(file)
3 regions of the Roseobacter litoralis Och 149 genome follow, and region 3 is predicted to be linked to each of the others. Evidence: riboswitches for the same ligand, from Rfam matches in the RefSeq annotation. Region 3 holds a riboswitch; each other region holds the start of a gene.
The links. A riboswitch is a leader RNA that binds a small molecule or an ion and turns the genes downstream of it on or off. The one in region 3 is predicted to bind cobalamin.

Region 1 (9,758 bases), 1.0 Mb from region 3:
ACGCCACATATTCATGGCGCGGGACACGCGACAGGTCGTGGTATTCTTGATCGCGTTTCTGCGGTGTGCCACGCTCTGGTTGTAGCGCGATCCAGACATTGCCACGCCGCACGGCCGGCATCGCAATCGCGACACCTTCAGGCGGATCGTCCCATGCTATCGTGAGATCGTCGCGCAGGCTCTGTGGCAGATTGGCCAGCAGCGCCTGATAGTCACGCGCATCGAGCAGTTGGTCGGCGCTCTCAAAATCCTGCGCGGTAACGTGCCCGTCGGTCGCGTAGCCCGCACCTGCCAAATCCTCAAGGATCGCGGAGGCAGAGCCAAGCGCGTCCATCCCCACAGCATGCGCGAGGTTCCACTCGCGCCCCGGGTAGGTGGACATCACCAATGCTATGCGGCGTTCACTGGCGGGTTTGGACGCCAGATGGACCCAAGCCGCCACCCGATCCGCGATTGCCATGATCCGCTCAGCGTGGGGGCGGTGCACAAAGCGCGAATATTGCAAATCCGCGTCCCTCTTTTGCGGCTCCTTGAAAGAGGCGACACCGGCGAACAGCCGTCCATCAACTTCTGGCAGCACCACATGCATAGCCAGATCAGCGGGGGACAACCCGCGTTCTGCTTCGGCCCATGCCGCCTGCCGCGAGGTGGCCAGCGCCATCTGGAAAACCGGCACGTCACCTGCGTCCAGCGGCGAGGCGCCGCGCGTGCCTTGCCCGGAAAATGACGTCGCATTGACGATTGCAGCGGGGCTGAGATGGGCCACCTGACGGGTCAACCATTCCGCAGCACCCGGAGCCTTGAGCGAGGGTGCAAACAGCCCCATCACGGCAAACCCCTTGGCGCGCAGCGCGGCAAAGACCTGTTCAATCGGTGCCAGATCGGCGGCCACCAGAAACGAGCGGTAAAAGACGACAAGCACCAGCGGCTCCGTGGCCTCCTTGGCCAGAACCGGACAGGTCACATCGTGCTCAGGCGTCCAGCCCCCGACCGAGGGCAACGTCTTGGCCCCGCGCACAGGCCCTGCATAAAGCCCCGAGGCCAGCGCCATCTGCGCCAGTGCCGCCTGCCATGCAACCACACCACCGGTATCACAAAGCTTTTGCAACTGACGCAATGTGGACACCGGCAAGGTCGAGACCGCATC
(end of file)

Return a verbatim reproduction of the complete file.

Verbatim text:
3 regions of the Roseobacter litoralis Och 149 genome follow, and region 3 is predicted to be linked to each of the others. Evidence: riboswitches for the same ligand, from Rfam matches in the RefSeq annotation. Region 3 holds a riboswitch; each other region holds the start of a gene.
The links. A riboswitch is a leader RNA that binds a small molecule or an ion and turns the genes downstream of it on or off. The one in region 3 is predicted to bind cobalamin.

Region 1 (9,758 bases), 1.0 Mb from region 3:
ACGCCACATATTCATGGCGCGGGACACGCGACAGGTCGTGGTATTCTTGATCGCGTTTCTGCGGTGTGCCACGCTCTGGTTGTAGCGCGATCCAGACATTGCCACGCCGCACGGCCGGCATCGCAATCGCGACACCTTCAGGCGGATCGTCCCATGCTATCGTGAGATCGTCGCGCAGGCTCTGTGGCAGATTGGCCAGCAGCGCCTGATAGTCACGCGCATCGAGCAGTTGGTCGGCGCTCTCAAAATCCTGCGCGGTAACGTGCCCGTCGGTCGCGTAGCCCGCACCTGCCAAATCCTCAAGGATCGCGGAGGCAGAGCCAAGCGCGTCCATCCCCACAGCATGCGCGAGGTTCCACTCGCGCCCCGGGTAGGTGGACATCACCAATGCTATGCGGCGTTCACTGGCGGGTTTGGACGCCAGATGGACCCAAGCCGCCACCCGATCCGCGATTGCCATGATCCGCTCAGCGTGGGGGCGGTGCACAAAGCGCGAATATTGCAAATCCGCGTCCCTCTTTTGCGGCTCCTTGAAAGAGGCGACACCGGCGAACAGCCGTCCATCAACTTCTGGCAGCACCACATGCATAGCCAGATCAGCGGGGGACAACCCGCGTTCTGCTTCGGCCCATGCCGCCTGCCGCGAGGTGGCCAGCGCCATCTGGAAAACCGGCACGTCACCTGCGTCCAGCGGCGAGGCGCCGCGCGTGCCTTGCCCGGAAAATGACGTCGCATTGACGATTGCAGCGGGGCTGAGATGGGCCACCTGACGGGTCAACCATTCCGCAGCACCCGGAGCCTTGAGCGAGGGTGCAAACAGCCCCATCACGGCAAACCCCTTGGCGCGCAGCGCGGCAAAGACCTGTTCAATCGGTGCCAGATCGGCGGCCACCAGAAACGAGCGGTAAAAGACGACAAGCACCAGCGGCTCCGTGGCCTCCTTGGCCAGAACCGGACAGGTCACATCGTGCTCAGGCGTCCAGCCCCCGACCGAGGGCAACGTCTTGGCCCCGCGCACAGGCCCTGCATAAAGCCCCGAGGCCAGCGCCATCTGCGCCAGTGCCGCCTGCCATGCAACCACACCACCGGTATCACAAAGCTTTTGCAACTGACGCAATGTGGACACCGGCAAGGTCGAGACCGCATC